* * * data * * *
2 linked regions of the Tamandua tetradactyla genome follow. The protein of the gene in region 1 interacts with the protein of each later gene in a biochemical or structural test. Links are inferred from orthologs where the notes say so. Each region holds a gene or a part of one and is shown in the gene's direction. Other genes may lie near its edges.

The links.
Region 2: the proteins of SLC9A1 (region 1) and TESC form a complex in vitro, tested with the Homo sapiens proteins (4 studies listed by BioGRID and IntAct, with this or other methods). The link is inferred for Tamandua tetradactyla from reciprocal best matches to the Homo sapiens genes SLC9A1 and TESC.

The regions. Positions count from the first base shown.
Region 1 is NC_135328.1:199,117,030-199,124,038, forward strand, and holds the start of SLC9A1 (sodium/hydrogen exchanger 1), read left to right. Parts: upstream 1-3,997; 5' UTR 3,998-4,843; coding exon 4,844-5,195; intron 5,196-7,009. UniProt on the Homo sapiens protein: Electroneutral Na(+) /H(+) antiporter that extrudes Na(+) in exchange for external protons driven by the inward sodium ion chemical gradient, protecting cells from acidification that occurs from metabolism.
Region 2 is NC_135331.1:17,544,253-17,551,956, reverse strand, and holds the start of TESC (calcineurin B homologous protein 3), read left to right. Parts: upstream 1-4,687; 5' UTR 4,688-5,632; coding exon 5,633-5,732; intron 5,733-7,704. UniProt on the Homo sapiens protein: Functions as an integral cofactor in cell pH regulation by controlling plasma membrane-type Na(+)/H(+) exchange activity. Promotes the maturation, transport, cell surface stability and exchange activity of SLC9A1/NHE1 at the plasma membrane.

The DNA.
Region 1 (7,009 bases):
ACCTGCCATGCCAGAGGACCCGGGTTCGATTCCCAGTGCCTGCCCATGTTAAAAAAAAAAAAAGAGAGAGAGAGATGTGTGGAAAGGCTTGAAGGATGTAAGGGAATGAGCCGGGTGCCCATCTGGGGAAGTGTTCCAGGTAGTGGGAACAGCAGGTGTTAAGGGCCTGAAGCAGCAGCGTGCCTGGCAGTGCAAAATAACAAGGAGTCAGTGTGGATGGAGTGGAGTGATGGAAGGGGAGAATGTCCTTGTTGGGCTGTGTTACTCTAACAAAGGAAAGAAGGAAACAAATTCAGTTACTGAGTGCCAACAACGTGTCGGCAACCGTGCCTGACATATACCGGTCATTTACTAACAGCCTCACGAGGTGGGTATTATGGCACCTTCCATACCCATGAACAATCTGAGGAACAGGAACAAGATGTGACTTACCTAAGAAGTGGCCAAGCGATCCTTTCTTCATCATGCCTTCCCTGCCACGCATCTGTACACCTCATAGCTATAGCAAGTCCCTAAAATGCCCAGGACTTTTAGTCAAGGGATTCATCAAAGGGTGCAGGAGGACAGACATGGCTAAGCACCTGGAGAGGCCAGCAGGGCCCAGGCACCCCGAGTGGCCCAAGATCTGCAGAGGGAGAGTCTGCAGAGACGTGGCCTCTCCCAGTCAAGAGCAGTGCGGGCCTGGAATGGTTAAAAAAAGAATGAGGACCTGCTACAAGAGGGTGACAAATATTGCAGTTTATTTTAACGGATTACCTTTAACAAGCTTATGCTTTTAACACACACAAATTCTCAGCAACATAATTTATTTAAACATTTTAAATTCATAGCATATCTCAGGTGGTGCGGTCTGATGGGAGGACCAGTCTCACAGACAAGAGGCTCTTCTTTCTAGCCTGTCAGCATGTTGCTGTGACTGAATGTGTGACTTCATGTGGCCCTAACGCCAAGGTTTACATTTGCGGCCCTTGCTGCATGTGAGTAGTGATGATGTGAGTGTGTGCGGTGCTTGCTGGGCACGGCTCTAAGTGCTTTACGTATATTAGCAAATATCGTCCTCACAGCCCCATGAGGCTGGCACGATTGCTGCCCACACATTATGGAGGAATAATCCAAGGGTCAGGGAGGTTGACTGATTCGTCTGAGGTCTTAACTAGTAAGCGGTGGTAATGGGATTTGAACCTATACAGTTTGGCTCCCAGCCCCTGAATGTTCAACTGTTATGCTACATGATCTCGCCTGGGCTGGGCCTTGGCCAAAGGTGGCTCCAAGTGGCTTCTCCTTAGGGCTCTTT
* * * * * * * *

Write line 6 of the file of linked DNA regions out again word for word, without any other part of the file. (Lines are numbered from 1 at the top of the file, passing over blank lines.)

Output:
Region 2 is NC_135331.1:17,544,253-17,551,956, reverse strand, and holds the start of TESC (calcineurin B homologous protein 3), read left to right. Parts: upstream 1-4,687; 5' UTR 4,688-5,632; coding exon 5,633-5,732; intron 5,733-7,704. UniProt on the Homo sapiens protein: Functions as an integral cofactor in cell pH regulation by controlling plasma membrane-type Na(+)/H(+) exchange activity. Promotes the maturation, transport, cell surface stability and exchange activity of SLC9A1/NHE1 at the plasma membrane.